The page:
Coronavirus & Your Indoor Air: Are You At Risk At Home?

As the coronavirus continues to wreak havoc across the globe, many people are staying safe at home. But can the quality of your home’s air compromise your respiratory health and potentially create complications if you do contract COVID-19? Here’s what you should know.


Coronavirus and COVID-19: A Background

Here are some facts about the coronavirus and COVID-19 from Johns Hopkins Medicine:

  • The novel coronavirus and COVID-19 are not the same thing. Coronavirus may cause COVID-19, but may also produce mild or no symptoms at all.

  • The novel coronavirus spreads from person to person through aerosol droplets from the cough or sneeze of someone who is infected.

  • The symptoms of COVID-19 are most commonly shortness of breath, a dry cough, sore throat, headache, muscle aches, and a temporary loss of taste or smell.

  • In some cases, COVID-19 patients develop Acute Respiratory Distress Syndrome (ARDS), which may require oxygen or manual ventilation.

  • In rare cases, COVID-19 patients lose their lives to the disease.

The Risk of Indoor Air Pollution to COVID-19 Patients

Indoor Air PollutionPrior to the outbreak of the novel coronavirus, the Environmental Protection Agency (EPA) suggested that individuals spent nearly 90% of their time indoors. Now, with stay-at-home orders, this number has increased.

Off-gassing chemicals, pollutants, and other toxic particulates are typically 2 to 5 times higher indoors than they are outside. This means that sheltering in place has put millions of Americans inside homes with poor and potentially even dangerous air quality.

While indoor air pollution does not cause the coronavirus, it may be a problem for COVID-19 patients recovering at home. COVID-19 is a lung disease that has the potential to severely impact respiratory function, and low-quality indoor air that is full of particulates and pollutants may make the healing process more difficult.

How Common Is Indoor Air Pollution?

Indoor air pollution is extremely common and nearly every home has some degree of particulate matter or pollutants in the air. However, some homes have lower air quality than others. The following frequently used household or construction supplies that affect the quality of your home’s air include but aren’t limited to:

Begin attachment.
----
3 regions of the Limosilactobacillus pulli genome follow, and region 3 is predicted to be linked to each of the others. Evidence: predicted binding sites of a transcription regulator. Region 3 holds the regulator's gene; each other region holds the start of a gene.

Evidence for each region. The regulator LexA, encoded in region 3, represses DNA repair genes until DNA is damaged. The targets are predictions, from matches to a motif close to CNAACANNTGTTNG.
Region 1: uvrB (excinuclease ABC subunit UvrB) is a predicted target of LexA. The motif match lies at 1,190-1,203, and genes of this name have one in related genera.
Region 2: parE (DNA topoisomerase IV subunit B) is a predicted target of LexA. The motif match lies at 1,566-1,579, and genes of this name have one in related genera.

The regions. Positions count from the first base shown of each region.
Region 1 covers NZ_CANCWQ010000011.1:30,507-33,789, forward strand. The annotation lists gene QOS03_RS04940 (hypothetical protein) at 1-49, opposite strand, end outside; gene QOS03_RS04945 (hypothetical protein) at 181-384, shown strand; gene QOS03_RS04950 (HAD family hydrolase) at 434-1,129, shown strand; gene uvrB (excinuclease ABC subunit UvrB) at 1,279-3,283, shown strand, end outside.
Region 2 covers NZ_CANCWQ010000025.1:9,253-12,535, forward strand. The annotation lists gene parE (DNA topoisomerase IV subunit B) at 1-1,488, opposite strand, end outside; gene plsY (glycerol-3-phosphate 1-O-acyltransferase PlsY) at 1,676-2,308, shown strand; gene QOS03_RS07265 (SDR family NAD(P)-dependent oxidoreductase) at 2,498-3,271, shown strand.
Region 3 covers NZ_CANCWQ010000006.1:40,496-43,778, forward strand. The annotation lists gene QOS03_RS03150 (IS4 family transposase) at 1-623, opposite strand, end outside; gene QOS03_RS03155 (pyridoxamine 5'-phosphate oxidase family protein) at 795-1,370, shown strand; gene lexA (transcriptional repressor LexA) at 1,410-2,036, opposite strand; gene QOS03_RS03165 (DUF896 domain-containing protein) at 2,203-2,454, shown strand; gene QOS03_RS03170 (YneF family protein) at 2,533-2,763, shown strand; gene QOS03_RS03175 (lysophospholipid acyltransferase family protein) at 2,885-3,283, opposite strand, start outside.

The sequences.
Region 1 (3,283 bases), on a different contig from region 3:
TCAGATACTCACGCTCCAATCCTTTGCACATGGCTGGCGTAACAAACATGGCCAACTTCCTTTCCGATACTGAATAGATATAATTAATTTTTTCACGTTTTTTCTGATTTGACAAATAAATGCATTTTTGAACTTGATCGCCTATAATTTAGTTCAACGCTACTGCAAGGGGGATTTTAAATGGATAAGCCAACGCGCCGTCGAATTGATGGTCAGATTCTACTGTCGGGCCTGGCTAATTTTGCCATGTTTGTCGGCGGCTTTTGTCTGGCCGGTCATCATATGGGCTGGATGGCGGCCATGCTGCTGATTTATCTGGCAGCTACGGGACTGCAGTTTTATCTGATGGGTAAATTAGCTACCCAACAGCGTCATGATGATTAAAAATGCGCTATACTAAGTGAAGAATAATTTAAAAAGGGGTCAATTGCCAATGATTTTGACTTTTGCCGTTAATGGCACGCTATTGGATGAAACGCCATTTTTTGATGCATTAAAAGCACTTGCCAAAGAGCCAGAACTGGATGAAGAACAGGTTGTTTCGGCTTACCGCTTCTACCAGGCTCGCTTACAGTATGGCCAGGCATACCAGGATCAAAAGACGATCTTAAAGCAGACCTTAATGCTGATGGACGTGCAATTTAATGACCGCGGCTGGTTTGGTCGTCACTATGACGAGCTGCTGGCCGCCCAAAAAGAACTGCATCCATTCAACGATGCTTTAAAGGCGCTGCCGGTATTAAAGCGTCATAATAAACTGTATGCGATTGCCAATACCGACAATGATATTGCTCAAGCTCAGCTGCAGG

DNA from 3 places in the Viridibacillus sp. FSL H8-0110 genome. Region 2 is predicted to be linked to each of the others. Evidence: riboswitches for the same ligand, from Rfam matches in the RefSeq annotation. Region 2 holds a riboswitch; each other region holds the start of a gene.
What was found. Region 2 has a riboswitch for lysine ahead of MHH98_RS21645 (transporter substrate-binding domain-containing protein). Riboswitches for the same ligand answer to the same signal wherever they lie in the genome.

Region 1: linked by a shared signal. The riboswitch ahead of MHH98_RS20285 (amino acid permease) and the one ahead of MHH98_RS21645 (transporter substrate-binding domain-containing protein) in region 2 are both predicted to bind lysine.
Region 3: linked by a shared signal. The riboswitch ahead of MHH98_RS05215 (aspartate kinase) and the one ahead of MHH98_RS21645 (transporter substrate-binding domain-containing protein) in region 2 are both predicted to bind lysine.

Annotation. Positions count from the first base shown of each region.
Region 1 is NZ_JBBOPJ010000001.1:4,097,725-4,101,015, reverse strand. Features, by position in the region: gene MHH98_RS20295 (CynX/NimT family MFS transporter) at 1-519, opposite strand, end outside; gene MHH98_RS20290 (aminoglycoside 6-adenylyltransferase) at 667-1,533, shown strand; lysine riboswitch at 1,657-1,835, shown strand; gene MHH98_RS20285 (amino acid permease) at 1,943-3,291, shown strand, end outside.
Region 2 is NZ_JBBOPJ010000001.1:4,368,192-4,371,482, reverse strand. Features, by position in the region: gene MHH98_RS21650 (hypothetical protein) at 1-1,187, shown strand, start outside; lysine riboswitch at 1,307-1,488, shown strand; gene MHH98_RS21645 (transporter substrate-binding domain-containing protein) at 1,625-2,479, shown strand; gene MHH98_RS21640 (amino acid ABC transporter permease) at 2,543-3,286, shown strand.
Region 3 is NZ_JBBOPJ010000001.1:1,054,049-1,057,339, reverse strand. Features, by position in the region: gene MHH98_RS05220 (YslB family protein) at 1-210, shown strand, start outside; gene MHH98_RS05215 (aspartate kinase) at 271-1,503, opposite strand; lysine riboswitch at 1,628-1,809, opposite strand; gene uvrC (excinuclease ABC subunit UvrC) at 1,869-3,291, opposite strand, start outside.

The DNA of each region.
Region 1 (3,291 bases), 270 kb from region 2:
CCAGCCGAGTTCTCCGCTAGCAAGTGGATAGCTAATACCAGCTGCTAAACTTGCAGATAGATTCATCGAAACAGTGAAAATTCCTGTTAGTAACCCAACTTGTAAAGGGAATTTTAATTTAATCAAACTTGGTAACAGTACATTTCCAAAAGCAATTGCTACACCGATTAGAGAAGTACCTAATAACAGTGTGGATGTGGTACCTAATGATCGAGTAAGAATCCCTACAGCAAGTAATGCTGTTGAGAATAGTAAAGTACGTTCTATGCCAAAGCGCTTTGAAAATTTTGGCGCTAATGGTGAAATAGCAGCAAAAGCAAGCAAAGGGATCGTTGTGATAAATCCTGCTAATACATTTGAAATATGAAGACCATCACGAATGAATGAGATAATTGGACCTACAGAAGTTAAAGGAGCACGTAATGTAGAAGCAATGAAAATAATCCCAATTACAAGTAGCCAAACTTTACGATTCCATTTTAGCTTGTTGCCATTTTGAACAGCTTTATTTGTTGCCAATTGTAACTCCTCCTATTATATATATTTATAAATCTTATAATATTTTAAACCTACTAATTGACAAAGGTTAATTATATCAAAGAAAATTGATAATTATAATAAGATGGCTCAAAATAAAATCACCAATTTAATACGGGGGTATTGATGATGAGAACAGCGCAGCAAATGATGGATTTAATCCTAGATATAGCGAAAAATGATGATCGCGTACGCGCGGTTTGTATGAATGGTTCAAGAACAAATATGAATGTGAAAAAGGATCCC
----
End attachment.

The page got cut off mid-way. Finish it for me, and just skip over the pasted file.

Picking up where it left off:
• Tobacco smoke

  • Wood burning stoves

  • Candles

  • Fireplaces

  • Paint

  • Cleaning supplies

  • Insecticides

  • Building materials

  • Insulation

  • Pet dander

  • Radon

  • Mold

  • Carbon monoxide

  • Poorly maintained HVAC equipment

Managing these sources of indoor air pollution is a critical part of ensuring that your home is a healthy and safe place to be, especially when sheltering in place and spending more than your usual amount of time indoors.

How to Tell If You Have Poor Indoor Air Quality

Poor Indoor Air QualityThere are many symptoms that your indoor air quality might not be as good as it could — or should — be. You may notice an uptick in allergy symptoms, such as a dry cough, sneezing, and itchy, watery eyes.

You may also notice an increase in headaches, shortness of breath, sinus congestion, nausea, and fatigue. Some of these symptoms may be similar to those caused by the coronavirus, which can cause confusion and anxiety for some individuals. 

What to Do To Reduce Indoor Air Pollution Right Now

Fortunately, there are some things you can do to quickly reduce the amount of air pollution in your home. Short term solutions include opening windows and increasing ventilation and discontinuing the use of known pollutants, such as smoking cigarettes in the home and burning candles.

Longer term solutions include ensuring that your HVAC system is clean and well-maintained. A dirty HVAC system can collect dust, debris, pet dander, and harmful pollutants in your air. If left alone, this can breed mold and mildew, which is then circulated through your home.

The number one way to fight indoor air pollution that could potentially result in illness is with a clean, well-functioning ducted or ductless HVAC system. This is even more important now with the spread of the coronavirus and many people sheltering in place and spending an extended amount of time inside their homes.

Want to Improve Your Indoor Air? N.E.T.R., Inc. Can Help 

N.E.T.R., Inc. understands the relationship between your indoor air and respiratory health. We’re committed to helping our clients stay safer at home in the best way possible, including with cleaner indoor air.

To learn more about how to reduce indoor air pollution, or to request a consultation for HVAC maintenance or installation, contact us today at (781) 933-NETR.

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